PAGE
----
Our website uses cookies

Cookies enable us to provide the best experience possible and help us understand how visitors use our website. By browsing Infosecurity Magazine, you agree to our use of cookies.

Okay, I understand Learn more

$100 Million Bank Heist Brought to Light by “Fandation”

Financial institutions in the Middle East are deeply concerned about their cyber-presence, as cyber-attacks have escalated over a period of very short time.

With almost all banks in the region now using the latest technology and network controls to guard their boundaries, such attacks have reached a new level.

In what might be considered one of the most ridiculous bank raids to date, the central Bank of Bangladesh experienced a higher level of theft as undetected attackers conducted a thorough and careful study of the bank’s operations and security systems and disguised as bank officials, requested a series of large money transfers orders for the New York Federal reserve. They successfully made away with a large amount of money, believed to be approximately $100mn.

The attackers carefully transferred this money to independent areas and regions but in a bid to operate discreetly, the money was separated and independently transferred across areas. $80mn dollars is believed to have successfully ended in the Philippines, whereas the remaining $20mn was being transferred to an NGO in Sri Lanka.

Something about this last transaction did not seem right: firstly the amount was unpopular in this NGO. It was relatively large compared to previous transactions; secondly the name of the NGO was spelt incorrectly. Consequently, suspicions were aroused which alerted officials of the situation.

According to Reuters, Bangladesh banking officials said that the cyber-criminals were ultimately stopped when they made a spelling mistake in one of their transfer instructions. The hackers misspelled the name of a Sri Lankan NGO, writing "foundation" as "fandation" which prompted a routing bank to query the transaction and led to the crime being stopped, meaning $1bn was not transferred.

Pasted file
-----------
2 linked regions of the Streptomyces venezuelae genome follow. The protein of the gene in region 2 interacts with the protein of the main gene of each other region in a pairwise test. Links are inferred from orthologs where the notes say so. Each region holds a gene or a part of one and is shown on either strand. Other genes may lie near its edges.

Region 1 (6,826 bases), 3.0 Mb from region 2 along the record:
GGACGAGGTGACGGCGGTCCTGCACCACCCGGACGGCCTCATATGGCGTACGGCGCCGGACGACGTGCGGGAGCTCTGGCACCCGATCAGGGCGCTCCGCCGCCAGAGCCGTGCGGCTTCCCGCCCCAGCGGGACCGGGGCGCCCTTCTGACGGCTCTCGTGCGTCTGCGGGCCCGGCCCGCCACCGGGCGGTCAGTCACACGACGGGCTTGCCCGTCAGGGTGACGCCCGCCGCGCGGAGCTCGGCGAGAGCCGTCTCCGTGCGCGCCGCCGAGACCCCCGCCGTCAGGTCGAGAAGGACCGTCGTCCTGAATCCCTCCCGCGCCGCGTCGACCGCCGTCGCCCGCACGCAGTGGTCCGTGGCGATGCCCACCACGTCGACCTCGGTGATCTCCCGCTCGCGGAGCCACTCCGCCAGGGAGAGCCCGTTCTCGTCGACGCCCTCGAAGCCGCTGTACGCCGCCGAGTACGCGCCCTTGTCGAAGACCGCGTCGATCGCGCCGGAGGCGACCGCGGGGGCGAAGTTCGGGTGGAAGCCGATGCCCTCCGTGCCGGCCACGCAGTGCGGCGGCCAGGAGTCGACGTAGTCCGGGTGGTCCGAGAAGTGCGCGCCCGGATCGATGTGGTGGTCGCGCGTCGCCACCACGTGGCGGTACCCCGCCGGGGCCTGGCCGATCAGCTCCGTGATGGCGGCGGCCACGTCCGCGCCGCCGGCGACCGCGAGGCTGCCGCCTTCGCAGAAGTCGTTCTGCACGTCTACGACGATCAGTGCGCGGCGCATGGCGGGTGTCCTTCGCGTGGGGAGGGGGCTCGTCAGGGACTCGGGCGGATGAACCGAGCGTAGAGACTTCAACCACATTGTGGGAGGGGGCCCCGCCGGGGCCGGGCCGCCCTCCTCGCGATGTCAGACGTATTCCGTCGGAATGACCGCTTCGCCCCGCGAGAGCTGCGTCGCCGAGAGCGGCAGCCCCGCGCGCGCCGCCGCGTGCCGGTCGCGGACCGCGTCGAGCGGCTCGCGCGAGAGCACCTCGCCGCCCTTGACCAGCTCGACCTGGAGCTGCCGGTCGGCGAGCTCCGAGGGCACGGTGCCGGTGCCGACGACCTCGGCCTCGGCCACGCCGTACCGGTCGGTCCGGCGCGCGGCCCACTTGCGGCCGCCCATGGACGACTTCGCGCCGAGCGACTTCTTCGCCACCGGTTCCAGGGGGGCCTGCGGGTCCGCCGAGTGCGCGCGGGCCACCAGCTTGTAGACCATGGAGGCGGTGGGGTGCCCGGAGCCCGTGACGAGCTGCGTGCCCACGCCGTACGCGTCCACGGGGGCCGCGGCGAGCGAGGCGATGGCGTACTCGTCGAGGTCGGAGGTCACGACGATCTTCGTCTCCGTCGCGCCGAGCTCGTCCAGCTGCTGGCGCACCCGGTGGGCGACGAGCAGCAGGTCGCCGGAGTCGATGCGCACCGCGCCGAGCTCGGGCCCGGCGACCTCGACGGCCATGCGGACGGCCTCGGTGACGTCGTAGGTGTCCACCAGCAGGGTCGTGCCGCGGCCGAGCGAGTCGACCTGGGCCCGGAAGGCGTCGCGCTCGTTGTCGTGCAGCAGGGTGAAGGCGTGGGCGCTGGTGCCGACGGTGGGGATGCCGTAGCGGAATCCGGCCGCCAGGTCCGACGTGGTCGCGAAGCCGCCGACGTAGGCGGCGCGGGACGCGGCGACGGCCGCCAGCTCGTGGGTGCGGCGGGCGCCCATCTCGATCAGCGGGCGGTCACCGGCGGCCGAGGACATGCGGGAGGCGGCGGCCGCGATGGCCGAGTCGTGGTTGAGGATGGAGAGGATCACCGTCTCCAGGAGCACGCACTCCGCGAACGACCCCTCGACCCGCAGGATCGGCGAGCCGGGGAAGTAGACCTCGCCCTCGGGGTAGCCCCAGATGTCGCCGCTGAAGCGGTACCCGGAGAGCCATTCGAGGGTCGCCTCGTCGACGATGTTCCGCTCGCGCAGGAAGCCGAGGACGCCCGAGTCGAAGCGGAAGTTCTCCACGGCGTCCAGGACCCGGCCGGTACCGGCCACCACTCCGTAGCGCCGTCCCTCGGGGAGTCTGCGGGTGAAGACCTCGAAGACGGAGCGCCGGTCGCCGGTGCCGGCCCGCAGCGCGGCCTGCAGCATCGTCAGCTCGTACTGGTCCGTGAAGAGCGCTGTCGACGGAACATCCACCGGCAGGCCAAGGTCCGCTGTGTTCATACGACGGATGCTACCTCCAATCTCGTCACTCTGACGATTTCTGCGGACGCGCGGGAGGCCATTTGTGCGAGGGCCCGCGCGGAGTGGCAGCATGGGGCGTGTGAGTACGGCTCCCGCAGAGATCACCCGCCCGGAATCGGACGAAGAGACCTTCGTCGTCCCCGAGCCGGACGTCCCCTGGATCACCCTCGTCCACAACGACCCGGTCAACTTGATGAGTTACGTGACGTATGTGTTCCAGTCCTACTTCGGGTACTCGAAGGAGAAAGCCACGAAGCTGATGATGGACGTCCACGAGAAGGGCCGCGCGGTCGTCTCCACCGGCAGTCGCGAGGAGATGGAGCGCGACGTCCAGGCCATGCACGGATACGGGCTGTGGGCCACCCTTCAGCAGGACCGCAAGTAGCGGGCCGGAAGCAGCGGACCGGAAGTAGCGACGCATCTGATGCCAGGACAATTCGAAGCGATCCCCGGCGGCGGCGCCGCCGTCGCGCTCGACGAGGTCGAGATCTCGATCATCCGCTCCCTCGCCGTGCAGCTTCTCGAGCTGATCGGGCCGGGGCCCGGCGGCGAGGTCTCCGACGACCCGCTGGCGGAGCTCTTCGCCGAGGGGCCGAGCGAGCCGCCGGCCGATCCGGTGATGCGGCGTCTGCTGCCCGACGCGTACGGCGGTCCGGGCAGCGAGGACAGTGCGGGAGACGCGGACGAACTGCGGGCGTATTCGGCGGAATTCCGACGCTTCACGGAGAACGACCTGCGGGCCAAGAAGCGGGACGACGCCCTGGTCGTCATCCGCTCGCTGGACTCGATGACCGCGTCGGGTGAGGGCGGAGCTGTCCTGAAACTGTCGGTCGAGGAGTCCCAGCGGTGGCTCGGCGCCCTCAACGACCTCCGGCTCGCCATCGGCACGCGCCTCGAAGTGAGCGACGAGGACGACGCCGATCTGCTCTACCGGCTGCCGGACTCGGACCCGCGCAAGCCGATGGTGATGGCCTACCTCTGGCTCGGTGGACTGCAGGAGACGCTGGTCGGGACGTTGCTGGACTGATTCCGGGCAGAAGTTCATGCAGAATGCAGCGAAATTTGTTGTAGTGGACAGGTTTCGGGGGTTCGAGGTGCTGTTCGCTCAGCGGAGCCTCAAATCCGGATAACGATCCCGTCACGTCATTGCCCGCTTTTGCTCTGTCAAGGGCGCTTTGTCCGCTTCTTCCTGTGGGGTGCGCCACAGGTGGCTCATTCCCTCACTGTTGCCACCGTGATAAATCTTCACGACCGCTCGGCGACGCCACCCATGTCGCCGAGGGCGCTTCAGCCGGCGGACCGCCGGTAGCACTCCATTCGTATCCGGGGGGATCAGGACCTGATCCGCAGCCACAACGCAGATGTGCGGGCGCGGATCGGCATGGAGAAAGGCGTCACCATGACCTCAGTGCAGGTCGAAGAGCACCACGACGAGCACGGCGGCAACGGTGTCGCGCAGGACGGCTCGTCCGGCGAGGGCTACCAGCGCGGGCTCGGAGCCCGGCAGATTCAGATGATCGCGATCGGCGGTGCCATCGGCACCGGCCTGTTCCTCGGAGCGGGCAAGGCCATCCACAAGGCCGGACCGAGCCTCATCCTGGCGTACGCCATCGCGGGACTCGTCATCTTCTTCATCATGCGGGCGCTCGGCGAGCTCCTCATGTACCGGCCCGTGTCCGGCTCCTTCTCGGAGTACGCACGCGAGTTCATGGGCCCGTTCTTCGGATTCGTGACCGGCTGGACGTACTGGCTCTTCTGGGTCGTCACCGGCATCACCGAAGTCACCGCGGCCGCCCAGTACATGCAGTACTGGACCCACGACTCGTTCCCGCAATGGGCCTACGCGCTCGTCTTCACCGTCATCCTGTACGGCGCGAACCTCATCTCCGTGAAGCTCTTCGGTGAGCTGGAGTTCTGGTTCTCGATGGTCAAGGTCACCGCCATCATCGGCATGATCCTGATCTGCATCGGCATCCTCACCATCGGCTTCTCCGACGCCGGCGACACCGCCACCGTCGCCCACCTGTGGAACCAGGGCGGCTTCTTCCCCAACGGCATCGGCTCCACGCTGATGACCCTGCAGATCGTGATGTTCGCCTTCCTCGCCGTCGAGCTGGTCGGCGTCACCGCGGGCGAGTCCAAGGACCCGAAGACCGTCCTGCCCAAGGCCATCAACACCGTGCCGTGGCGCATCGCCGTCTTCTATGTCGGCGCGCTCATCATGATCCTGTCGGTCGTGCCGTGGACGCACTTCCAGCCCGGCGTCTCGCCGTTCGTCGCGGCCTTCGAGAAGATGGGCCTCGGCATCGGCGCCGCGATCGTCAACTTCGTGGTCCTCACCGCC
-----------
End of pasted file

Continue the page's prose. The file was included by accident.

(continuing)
Institutions in the Middle East will now be forced to boost their security levels in order to track down potential criminals. This will call for the introduction of strict security measures and reinforcements. Security should not be a simple item on a checklist; it should be a process, an attitude and a mindset.

This incident adds to the growing list of proof points that support this statement, especially now that cyber-attacks are getting bigger and definitely more “real” in terms of impact. Security measures will be put in place to track anomalies and watch out for hackers.

Furthermore, banks in the Middle East will learn not to play with trust issues and they will not take fundamental questions lightly. Questions should not be taken lightly, including: Who in your organization has access to the most important data? How do you ensure that this data is protected? Do your processes, policies and your infrastructure empower your employees to see “trigger warnings” and perform appropriate action at the right time? Do employees have a clean or dirty working background?

On the other hand it will negatively impact the Middle East as it will lead a reduction in clients as customers will be scared of losing their assets. This will lead to a fall in reputation. Finally, it will reduce the amount of money in circulation as the Central Bank is responsible for issue of currency.

What’s Hot on Infosecurity Magazine?